GMG Kiruna Forum

Program

Day 1

Presentations
8:30-9:00 | SUM Project – Where we are and where do we go from here!
Jenny Greberg, Vice President Technology, LKAB

Abstract to come.

9:00-9:30 | EU Regulations and the Importance of Quantifying Upstream Environmental Impacts for Battery End Users 
Rohin Shah, Sustainability Consultant, Minviro Ltd

The world needs more raw materials for the growing sustainable economy; however, few know the variability in the environmental impacts of existing and emerging raw material production assets. The embodied impacts of battery-grade raw materials are the largest climate change driver for lithium-ion (LIBs) battery manufacturing, and the demand for LIBs is rapidly increasing. The EU rules and regulations for selling batteries with a capacity of more than 2 kWh into the EU are making carbon dioxide (CO2) reporting mandatory in July 2024, with the battery passport in July 2026. This considers the cradle-to-cradle CO2 footprint of a battery, including scope 1, 2 and 3 emissions and is calculated using a life cycle assessment (LCA) approach. In 2027, maximum CO2 thresholds for batteries will be set, and it will be mandatory to declare the CO2 footprint of the battery and decarbonization plans to reach net-zero. The largest area to minimise the CO2 impact of a battery is in the upstream raw material production processes itself. 

Asset-specific LCA studies on projects in development and in operation will help resource companies communicate and mitigate climate change impacts. This presentation will introduce LCA and how the results can be used to enable environmentally informed decision-making. Additionally, key differences in production routes for nickel, lithium and graphite will be presented, highlighting the opportunity for raw material producers to mitigate the most damaging hotspots in their production streams. This will allow them to work towards truly sustainable energy solutions for our future.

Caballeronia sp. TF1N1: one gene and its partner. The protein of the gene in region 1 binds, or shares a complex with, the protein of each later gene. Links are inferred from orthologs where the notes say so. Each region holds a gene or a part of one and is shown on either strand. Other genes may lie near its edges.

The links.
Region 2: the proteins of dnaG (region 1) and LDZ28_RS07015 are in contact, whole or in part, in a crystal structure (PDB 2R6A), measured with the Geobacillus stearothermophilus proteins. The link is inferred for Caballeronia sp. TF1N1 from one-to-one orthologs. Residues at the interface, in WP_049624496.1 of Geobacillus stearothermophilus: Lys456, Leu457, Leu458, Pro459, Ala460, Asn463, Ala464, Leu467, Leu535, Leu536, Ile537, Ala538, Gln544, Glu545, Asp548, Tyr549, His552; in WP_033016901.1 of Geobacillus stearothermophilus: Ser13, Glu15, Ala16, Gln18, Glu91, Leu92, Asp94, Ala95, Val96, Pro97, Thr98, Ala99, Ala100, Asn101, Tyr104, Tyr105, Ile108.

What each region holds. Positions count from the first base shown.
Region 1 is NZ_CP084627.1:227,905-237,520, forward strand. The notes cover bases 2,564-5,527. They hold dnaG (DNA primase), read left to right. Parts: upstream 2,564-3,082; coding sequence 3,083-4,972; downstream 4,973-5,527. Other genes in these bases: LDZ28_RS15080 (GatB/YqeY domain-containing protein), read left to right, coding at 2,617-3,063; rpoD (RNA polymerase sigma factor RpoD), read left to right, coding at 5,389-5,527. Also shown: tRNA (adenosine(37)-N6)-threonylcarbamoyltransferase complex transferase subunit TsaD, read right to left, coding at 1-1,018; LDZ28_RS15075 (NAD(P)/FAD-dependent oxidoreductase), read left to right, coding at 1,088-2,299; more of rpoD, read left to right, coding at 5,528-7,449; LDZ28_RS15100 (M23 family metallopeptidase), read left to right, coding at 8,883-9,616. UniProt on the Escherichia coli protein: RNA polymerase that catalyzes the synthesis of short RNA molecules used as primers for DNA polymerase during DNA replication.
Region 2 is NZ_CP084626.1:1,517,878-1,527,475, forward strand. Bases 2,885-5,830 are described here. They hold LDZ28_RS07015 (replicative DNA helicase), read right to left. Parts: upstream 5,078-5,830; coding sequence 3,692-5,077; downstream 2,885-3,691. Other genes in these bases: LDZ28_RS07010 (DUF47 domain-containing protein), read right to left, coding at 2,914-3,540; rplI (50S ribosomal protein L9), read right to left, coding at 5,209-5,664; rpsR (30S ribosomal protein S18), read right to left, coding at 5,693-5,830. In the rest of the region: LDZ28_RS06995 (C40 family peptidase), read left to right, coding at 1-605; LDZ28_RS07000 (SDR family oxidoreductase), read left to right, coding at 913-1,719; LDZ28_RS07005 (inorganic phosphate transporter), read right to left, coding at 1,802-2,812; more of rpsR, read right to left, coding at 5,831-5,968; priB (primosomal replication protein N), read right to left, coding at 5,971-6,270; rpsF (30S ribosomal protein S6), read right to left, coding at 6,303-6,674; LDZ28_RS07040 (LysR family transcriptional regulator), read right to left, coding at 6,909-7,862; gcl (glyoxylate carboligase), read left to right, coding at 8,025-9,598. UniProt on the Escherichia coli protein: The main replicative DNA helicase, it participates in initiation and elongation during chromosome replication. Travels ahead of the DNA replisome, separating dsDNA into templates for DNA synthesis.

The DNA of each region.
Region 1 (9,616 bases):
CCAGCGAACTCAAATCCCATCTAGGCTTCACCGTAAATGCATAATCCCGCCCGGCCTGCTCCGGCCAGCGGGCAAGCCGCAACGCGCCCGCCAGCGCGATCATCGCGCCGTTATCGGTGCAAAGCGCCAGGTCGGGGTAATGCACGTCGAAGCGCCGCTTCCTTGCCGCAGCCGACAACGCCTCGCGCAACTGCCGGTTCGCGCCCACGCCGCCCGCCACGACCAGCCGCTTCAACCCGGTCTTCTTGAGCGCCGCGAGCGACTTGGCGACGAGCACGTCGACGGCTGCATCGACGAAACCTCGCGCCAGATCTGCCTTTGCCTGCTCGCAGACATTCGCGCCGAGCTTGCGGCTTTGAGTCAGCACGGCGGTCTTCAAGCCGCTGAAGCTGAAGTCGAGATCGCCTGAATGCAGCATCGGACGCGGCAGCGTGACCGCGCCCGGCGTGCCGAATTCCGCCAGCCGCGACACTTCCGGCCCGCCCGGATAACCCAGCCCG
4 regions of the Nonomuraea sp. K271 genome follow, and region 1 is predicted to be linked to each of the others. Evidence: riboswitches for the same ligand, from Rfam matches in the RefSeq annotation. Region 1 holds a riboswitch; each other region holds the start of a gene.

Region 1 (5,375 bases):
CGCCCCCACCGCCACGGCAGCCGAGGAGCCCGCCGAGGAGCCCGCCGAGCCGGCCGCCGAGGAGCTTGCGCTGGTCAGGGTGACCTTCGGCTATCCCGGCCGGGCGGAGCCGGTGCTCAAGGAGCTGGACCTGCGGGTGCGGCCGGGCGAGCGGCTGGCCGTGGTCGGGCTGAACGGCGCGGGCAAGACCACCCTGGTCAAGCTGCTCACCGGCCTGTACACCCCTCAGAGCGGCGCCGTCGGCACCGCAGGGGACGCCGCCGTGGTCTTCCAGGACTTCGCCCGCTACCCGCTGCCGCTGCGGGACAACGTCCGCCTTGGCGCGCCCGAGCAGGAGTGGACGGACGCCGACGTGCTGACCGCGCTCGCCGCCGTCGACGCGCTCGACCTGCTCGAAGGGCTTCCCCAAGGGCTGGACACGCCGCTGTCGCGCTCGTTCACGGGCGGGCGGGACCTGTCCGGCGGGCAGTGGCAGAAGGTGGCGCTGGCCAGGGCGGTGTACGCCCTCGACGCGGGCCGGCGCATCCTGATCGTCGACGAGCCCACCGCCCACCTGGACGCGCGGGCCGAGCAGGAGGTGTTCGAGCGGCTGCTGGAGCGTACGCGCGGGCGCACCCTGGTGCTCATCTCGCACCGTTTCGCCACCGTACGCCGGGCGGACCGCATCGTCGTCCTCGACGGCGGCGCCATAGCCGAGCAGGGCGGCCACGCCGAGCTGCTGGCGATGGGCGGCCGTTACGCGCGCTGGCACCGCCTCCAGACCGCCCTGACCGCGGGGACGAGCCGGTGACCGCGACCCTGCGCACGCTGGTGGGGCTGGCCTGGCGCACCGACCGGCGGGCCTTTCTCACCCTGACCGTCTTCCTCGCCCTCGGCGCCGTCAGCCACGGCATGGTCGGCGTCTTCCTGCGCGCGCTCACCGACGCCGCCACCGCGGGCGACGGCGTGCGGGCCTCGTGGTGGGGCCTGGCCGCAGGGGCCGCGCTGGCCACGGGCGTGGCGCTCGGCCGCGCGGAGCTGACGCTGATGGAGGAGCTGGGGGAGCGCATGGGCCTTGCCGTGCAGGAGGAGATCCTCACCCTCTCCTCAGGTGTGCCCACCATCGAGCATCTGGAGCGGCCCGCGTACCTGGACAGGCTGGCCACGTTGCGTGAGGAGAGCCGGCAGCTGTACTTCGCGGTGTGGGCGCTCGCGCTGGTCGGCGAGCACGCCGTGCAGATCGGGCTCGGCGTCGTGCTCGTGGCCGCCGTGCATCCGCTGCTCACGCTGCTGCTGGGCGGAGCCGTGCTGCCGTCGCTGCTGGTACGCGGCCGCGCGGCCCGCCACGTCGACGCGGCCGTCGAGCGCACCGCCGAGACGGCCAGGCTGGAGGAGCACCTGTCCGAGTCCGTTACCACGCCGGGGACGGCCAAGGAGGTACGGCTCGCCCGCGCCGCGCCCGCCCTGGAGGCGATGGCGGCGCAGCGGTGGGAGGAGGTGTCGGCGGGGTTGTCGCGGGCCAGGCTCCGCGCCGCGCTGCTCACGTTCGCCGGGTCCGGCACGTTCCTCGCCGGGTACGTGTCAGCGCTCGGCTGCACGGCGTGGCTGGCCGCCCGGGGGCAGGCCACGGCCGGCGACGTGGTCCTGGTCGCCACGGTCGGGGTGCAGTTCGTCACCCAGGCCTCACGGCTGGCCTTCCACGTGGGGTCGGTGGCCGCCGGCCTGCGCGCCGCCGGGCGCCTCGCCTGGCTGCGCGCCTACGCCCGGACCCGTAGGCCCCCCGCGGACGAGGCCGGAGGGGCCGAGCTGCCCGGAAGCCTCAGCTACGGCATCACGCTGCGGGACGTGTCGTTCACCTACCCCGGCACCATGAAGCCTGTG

Panel
9:30-10:15 | Supply Chain Decarbonization
Achieving decarbonization goals will require a circular approach. The suppliers to mining operations, and to mining equipment manufacturers, have a key role to play. From the batteries powering our electric equipment, to green steel and other clean tech, the mining ecosystem must evolve. Hear about what suppliers are doing (internally and also for the industry), the role non-mining suppliers can play, and what is needed to achieve success.

Moderator: Laura Mottola

Confirmed panellists:

  • Dave Rimkus, Associate Director, Supply Chain Renewables, Schneider
  • Peter Blomquist, Sales Director Industrial, Northvolt Systems 

Working Session
10:45-11:45 | Operationalizing Net Zero
The mining sector needs to collaborate, implement, and invest in a portfolio of decarbonization options for scope 1, 2, and 3 emissions. The pathways include emissions reduction, switching from fossil fuel to clean fuel, green/clean/renewable/nuclear energy generation, and remove and sequester carbon. As well, the industry has the opportunity to “do it right” with equitable transition in mind and needs to innovate in adopting new mine design and mineral processing technologies, accelerating novel technology adoption, and demonstrating/tracking results.

Participants will pool expertise and experience to develop critical pathways and focus areas for 2024/2025.

Presentation